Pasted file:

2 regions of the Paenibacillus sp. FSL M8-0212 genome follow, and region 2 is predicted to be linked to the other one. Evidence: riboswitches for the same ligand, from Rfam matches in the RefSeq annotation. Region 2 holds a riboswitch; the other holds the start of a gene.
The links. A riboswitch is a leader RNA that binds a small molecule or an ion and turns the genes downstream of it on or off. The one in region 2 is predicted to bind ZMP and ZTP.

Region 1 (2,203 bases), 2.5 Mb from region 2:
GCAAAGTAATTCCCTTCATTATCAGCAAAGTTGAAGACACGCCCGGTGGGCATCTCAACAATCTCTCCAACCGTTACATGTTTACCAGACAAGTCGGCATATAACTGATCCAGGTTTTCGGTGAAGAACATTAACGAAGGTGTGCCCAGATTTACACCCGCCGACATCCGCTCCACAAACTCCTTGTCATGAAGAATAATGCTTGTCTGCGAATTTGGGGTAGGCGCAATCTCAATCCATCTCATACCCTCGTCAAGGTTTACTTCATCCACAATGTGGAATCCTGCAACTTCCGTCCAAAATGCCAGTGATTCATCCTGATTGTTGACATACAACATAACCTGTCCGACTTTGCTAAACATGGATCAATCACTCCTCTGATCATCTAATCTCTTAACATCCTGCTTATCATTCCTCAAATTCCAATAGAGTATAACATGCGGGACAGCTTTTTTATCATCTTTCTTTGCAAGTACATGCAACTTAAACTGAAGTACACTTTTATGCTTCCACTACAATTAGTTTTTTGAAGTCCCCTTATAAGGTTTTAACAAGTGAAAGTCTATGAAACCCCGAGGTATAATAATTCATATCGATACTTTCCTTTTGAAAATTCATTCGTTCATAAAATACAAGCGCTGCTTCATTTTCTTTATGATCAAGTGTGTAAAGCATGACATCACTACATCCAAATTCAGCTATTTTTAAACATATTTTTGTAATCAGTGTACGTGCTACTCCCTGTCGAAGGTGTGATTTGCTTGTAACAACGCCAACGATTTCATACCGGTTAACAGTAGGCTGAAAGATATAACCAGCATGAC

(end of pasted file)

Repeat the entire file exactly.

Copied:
2 regions of the Paenibacillus sp. FSL M8-0212 genome follow, and region 2 is predicted to be linked to the other one. Evidence: riboswitches for the same ligand, from Rfam matches in the RefSeq annotation. Region 2 holds a riboswitch; the other holds the start of a gene.
The links. A riboswitch is a leader RNA that binds a small molecule or an ion and turns the genes downstream of it on or off. The one in region 2 is predicted to bind ZMP and ZTP.

Region 1 (2,203 bases), 2.5 Mb from region 2:
GCAAAGTAATTCCCTTCATTATCAGCAAAGTTGAAGACACGCCCGGTGGGCATCTCAACAATCTCTCCAACCGTTACATGTTTACCAGACAAGTCGGCATATAACTGATCCAGGTTTTCGGTGAAGAACATTAACGAAGGTGTGCCCAGATTTACACCCGCCGACATCCGCTCCACAAACTCCTTGTCATGAAGAATAATGCTTGTCTGCGAATTTGGGGTAGGCGCAATCTCAATCCATCTCATACCCTCGTCAAGGTTTACTTCATCCACAATGTGGAATCCTGCAACTTCCGTCCAAAATGCCAGTGATTCATCCTGATTGTTGACATACAACATAACCTGTCCGACTTTGCTAAACATGGATCAATCACTCCTCTGATCATCTAATCTCTTAACATCCTGCTTATCATTCCTCAAATTCCAATAGAGTATAACATGCGGGACAGCTTTTTTATCATCTTTCTTTGCAAGTACATGCAACTTAAACTGAAGTACACTTTTATGCTTCCACTACAATTAGTTTTTTGAAGTCCCCTTATAAGGTTTTAACAAGTGAAAGTCTATGAAACCCCGAGGTATAATAATTCATATCGATACTTTCCTTTTGAAAATTCATTCGTTCATAAAATACAAGCGCTGCTTCATTTTCTTTATGATCAAGTGTGTAAAGCATGACATCACTACATCCAAATTCAGCTATTTTTAAACATATTTTTGTAATCAGTGTACGTGCTACTCCCTGTCGAAGGTGTGATTTGCTTGTAACAACGCCAACGATTTCATACCGGTTAACAGTAGGCTGAAAGATATAACCAGCATGAC